Rather than a new city law, the basic economics of supply and demand could get the biggest role in determining how many retail marijuana shops can do business in Tacoma.
A proposal heading to the City Council this month takes a hands-off approach to a couple of questions that vexed city leaders for the past year.
It urges the council not to place new caps on the number of pot stores in town and recommends avoiding proximity restrictions, meaning concentrations of marijuana stores on Sixth Avenue and downtown could remain as they are.
“I just think the market will regulate itself,” said Chris Beale, who was part of the 8-1 majority on the Tacoma Planning Commission this month supporting a liberal recommendation on marijuana regulations to the council.
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The council could choose a different course when it considers the recommendations April 26. Four months ago, the council passed a temporary moratorium on new marijuana stores because of concerns about the density of shops in some neighborhoods and their overall number across the city.
The big Planning Commission majority that passed the proposal was somewhat of a reversal from the group’s direction a month earlier, when it appeared to be leaning toward adopting a local cap on new stores.
The city wants to get the new ordinance in place before July 1, when the state is expected to begin enforcing a law that would cull gray-market medical marijuana stores operating outside the boundaries of state law.
That process should slim down the 60-some medical marijuana stores that did business in Tacoma last year. Tacoma has nine state-sanctioned stores. Seven more stores are expected to receive state permits, giving the city a total of 16 shops.
The gray-market medical marijuana shops “sprouted up all over the place and they continue to come and go. We owe it to the people in the city that everyone should be playing by the same set of rules,” said Planning Commissioner Steve Wamback, who supported the proposal.
City Planning Division Manager Brian Boudet said the state limit of 16 permits for Tacoma could be changed by the Washington State Liquor and Cannabis Board.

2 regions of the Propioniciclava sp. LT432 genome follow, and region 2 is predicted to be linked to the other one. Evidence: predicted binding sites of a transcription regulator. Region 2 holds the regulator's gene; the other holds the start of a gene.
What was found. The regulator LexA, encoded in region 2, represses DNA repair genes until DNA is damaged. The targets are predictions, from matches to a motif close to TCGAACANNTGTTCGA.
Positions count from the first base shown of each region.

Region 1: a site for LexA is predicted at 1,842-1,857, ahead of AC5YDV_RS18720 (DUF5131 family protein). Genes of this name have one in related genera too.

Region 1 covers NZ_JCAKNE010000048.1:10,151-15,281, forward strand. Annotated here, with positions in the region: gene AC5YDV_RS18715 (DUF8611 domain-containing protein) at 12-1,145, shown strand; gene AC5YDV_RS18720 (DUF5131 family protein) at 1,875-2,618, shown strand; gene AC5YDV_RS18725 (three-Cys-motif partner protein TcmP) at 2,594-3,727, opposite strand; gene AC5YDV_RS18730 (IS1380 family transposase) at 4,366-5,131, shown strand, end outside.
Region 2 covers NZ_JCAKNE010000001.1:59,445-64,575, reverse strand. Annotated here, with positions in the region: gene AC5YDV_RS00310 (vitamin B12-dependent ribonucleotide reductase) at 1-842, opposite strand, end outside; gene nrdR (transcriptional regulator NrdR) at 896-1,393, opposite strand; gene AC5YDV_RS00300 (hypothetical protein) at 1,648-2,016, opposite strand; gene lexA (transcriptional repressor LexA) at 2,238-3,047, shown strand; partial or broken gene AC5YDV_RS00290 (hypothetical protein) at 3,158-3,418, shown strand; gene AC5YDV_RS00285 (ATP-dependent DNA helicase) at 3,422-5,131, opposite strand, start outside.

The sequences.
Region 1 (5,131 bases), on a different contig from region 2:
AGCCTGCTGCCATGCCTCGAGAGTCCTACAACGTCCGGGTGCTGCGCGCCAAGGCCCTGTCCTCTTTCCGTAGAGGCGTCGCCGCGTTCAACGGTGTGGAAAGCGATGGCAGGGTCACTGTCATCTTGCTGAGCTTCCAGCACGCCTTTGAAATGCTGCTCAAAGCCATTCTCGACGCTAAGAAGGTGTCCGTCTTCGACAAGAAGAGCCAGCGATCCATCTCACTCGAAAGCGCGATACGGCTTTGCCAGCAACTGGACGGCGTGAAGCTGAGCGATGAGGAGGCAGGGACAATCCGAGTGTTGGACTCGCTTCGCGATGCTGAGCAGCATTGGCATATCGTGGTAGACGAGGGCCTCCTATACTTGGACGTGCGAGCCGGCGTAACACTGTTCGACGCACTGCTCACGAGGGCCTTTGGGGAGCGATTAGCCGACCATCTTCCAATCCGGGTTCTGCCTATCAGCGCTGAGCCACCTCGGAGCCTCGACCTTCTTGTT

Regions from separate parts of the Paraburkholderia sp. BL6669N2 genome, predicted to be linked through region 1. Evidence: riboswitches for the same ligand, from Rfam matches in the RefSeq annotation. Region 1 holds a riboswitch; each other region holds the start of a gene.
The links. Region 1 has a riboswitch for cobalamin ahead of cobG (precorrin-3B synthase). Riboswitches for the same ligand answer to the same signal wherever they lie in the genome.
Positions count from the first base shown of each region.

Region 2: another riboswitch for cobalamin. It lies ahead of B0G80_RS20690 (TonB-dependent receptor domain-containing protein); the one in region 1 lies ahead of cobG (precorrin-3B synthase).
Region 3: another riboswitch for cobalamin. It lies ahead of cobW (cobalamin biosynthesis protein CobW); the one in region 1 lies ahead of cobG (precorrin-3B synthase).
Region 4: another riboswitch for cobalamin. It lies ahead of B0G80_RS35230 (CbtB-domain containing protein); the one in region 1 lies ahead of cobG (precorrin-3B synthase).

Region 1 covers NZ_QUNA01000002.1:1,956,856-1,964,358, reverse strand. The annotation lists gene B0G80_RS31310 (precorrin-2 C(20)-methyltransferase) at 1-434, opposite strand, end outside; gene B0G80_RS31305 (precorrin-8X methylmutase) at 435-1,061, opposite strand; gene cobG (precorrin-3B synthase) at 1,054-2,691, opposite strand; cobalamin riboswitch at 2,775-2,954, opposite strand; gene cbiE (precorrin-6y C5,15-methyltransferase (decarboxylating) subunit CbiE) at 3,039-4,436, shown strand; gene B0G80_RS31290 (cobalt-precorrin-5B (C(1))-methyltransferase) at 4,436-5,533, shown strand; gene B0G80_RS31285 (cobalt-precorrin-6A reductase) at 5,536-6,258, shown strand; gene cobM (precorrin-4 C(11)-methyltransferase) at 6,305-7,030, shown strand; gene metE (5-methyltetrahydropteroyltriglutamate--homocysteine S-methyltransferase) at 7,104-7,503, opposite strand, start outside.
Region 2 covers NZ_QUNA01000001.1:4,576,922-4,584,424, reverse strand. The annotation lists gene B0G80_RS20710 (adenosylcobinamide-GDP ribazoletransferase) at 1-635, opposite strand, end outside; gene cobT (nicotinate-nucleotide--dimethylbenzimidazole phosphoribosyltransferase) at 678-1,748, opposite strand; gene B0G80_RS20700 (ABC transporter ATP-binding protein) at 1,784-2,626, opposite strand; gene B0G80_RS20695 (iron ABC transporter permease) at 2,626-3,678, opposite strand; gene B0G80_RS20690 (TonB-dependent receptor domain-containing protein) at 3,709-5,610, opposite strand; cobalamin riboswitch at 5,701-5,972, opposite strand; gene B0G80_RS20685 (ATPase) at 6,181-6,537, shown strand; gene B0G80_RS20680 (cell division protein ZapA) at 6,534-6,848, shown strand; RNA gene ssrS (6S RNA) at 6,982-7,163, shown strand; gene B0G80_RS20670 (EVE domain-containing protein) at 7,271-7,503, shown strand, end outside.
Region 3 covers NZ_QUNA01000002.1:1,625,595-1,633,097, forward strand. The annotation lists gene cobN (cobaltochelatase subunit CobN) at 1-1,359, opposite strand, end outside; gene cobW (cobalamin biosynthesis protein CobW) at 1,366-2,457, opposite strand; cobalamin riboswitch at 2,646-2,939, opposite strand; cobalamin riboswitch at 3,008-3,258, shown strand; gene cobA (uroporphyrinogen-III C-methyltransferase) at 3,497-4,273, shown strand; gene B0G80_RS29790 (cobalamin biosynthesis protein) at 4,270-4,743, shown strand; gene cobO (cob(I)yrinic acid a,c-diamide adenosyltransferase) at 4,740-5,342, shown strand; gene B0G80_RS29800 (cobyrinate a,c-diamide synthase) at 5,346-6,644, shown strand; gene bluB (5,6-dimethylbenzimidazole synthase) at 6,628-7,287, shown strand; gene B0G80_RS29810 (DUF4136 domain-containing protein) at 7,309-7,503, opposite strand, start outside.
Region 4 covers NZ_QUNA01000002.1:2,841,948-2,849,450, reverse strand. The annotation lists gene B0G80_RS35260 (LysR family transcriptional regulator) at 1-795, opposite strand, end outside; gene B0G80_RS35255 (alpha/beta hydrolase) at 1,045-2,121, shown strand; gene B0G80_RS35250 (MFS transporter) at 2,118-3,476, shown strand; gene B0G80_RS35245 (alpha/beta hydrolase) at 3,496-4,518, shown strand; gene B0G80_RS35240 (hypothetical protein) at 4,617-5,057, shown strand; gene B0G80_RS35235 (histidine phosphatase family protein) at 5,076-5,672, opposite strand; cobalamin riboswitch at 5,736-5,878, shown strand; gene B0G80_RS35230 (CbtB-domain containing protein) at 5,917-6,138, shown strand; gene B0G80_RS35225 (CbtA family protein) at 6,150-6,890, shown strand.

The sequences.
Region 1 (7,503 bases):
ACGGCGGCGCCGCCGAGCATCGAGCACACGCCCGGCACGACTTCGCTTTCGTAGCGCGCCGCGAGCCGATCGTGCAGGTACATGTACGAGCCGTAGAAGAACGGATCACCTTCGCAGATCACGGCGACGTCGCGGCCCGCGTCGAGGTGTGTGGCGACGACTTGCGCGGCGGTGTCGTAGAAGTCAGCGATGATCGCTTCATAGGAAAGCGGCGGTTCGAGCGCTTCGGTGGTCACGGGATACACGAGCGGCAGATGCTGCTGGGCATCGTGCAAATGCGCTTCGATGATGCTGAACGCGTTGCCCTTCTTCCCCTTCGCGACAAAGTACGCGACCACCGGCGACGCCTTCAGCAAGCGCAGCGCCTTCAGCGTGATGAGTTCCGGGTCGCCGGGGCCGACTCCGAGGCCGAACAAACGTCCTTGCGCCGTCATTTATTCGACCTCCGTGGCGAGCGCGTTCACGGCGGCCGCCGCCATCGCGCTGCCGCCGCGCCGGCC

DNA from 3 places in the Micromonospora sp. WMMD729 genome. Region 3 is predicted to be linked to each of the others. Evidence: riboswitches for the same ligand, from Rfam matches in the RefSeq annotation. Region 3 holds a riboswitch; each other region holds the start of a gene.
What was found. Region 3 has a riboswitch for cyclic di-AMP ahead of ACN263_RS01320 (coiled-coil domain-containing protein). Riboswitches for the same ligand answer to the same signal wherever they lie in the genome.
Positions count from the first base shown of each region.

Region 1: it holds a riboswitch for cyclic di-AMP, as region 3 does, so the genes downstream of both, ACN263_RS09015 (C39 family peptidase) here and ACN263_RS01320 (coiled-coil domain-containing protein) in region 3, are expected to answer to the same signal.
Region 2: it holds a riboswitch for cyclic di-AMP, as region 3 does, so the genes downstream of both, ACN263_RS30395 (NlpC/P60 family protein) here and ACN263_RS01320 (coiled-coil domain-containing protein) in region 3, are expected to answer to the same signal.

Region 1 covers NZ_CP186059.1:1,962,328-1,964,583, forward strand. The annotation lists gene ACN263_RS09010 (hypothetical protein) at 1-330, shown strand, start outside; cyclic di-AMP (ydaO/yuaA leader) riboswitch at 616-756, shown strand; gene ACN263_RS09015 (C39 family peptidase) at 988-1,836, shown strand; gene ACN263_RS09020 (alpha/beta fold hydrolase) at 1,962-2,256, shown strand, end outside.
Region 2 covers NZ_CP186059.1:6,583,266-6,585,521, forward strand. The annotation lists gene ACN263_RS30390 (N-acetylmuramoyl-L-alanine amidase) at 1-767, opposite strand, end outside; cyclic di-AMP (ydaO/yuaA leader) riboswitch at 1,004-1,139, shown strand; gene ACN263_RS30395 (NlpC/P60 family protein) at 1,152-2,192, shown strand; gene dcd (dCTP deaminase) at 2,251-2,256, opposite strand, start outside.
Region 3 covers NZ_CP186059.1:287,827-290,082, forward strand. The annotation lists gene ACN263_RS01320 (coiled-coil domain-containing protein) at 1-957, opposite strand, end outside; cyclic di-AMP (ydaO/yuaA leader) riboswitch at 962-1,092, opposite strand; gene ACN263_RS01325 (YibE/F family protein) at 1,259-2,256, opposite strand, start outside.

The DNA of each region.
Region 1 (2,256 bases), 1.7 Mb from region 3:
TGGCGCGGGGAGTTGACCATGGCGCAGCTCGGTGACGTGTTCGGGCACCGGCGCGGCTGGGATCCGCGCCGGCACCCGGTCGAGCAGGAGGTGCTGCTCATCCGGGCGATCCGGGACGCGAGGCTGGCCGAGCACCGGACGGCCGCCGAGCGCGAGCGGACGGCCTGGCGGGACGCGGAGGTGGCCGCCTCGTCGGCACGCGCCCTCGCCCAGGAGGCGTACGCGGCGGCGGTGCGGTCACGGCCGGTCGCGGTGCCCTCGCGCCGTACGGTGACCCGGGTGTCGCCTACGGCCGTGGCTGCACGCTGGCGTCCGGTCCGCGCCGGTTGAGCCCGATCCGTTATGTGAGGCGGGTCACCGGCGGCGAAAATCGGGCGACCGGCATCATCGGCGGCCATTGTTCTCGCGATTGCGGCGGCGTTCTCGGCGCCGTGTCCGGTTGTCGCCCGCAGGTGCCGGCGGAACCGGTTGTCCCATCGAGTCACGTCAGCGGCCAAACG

By declining to add an additional local limit, the Planning Commission recommendation indicates that the city would not oppose a move by the state to increase the number of permits allotted to Tacoma businesses.
Beale and Wamback said additional permits might be beneficial to Tacoma because neighboring cities and Pierce County have adopted bans on recreational marijuana stores. They said that trend might draw customers to Tacoma and boost city tax revenue.
“If it is a legal product and it’s legal to set up shop, then let’s not close those doors,” Wamback said.
Although the commission adopted its recommendation with a large majority, several of its key points passed by close margins of 5-4 and 6-3 leading up to the main vote.
Aside from omitting a cap on stores, the other sticking points in the recommendation were:
▪ Allowing up to four medical marijuana patients or providers to grow cannabis in cooperatives. Under the proposal, they would not be allowed to cultivate marijuana within 100 feet of elementary schools, arcades, parks and other locations that attract children.
▪ Declining to pass a dispersion requirement, which would have prohibited marijuana stores from opening close to each other. Beale and Wamback said existing zoning rules limiting where the shops can operate should be sufficient.